Iraq Business Report

Last updated at 10/12/2017

Kurdistan’s Challenges in post ISIS Era

Dr. Yousef M. Sadiq

Ladies and gentlemen thank you very much for such opportunity. On behalf of the Kurdistan people I would like to thank the EU and European countries for their support of Kurdistan and pehsmerga in their fight against ISIS, IDPs and their helps for strengthening institutions and good governance.

 Ladies and gentlemen it gives me a great pleasure to be here. The EU represents the symbol progress, peace, and tolerance. In fact anytime I am here, I am enthused with a feeling that one day we in the Middle East will also have such an institution to represent our people and states, provide a space to hold dialogues on our issues and seek mutual solutions. We hope that the Middle East heading toward that directions and we all can play a significant role in that regards.

 Europe and the Middle East are similar in many ways. Both lack any dominant power capable of controlling the region. We all know that at times different powers in both regions, attempted, and still attempt in the Middle East, to have hegemony or control over the region. 

The history of both areas tell us that a single power cannot control the areas. This was a source of trouble for Europe for a long time. Any similar attempts will have a similar fate.

 Regarding Iraq, today the Kurdistan and Iraq are passing tier most troublesome day since 2003. This is for us and for our allied was disappointing as both Iraqi forces and peshemerga defeated ISIS together.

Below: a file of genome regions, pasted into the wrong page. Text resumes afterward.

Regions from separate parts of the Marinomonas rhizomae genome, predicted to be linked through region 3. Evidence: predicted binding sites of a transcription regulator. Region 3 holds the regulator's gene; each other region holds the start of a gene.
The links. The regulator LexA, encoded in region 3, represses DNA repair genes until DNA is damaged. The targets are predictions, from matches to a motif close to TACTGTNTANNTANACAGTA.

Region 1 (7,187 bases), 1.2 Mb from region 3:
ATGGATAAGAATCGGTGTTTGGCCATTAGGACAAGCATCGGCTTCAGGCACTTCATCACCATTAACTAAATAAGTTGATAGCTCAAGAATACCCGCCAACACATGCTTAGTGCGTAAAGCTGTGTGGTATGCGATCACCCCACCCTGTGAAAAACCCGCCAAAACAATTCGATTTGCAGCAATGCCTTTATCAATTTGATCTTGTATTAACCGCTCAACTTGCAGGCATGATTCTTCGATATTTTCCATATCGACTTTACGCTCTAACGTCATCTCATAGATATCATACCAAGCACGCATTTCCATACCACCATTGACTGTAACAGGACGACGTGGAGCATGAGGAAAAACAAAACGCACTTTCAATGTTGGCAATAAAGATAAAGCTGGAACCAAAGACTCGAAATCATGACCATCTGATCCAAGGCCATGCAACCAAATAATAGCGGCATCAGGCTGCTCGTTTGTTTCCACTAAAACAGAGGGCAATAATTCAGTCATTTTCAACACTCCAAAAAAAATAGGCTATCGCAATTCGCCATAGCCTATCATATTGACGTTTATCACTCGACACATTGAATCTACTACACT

The latest events in Iraqi Kurdistan were unfortunate and extremely difficult for the people. Today people in Kurdistan are struggling with multilayered crises: political, economic, security and social. The Kurdistan situation requires immediate action to stabilize and end the state of emergency, especially in the disputed areas. This will prepare the ground for negotiations between Baghdad and Erbil, as the only practical way to overcome the differences. The military reign has to end immediately especially in Kirkuk province and particularly in cities of Tuz, Makhmuor and Shangal where thousands of Kurds were driven out from their home and became IDPs. Especially in Shangal area where they were displaced by ISIS also. The expelled Kurdish people must return to their city and transitional justice has to be implemented. Kurds, Turkmen and Christian Arabs have lived with each other in peace for centuries; the change in political circumstances should not result in enmity.
 As the recent history of the country crystalizes; Baghdad Erbil relationship will be solved through arms. European history tells us that punishing people for the misadventure of their political class never had a good outcome. We all remember Keynes’s thesis after Versailles treaty.

 Having said that our major duty is inside the country. We cannot continue on the path of the last quarter of century. One of the main reasons for this crisis is that we have not understood our positions and our roles. Moreover, we have not practiced politics in a modern fashion. The main obstacle that blocked the emergence of institutions and constitutions is our political behavior.

 Hence we have been unable to have transparency, a government for people and uncorrupt. I take this opportunity to express my full support to Mr. Abdi’s efforts in fighting corruption. I urge him to continue and not exempt anybody, neither from Iraq nor from Kurdistan. Fighting corruption is as important as fighting terror. I also urge the EU and the international community to support these efforts.

 In fact corruption is one of the main reasons for instability in Iraq and the current economic hardship Kurds are enduring. Through corruptions large amount of money have been siphoned to offshore accounts, we have to put our efforts in returning these. This will be a source we can use for rebuilding the destroyed cities and towns without much reliance on our friends. Corruption also results in a security vacuum which terrorist groups can take advantage of.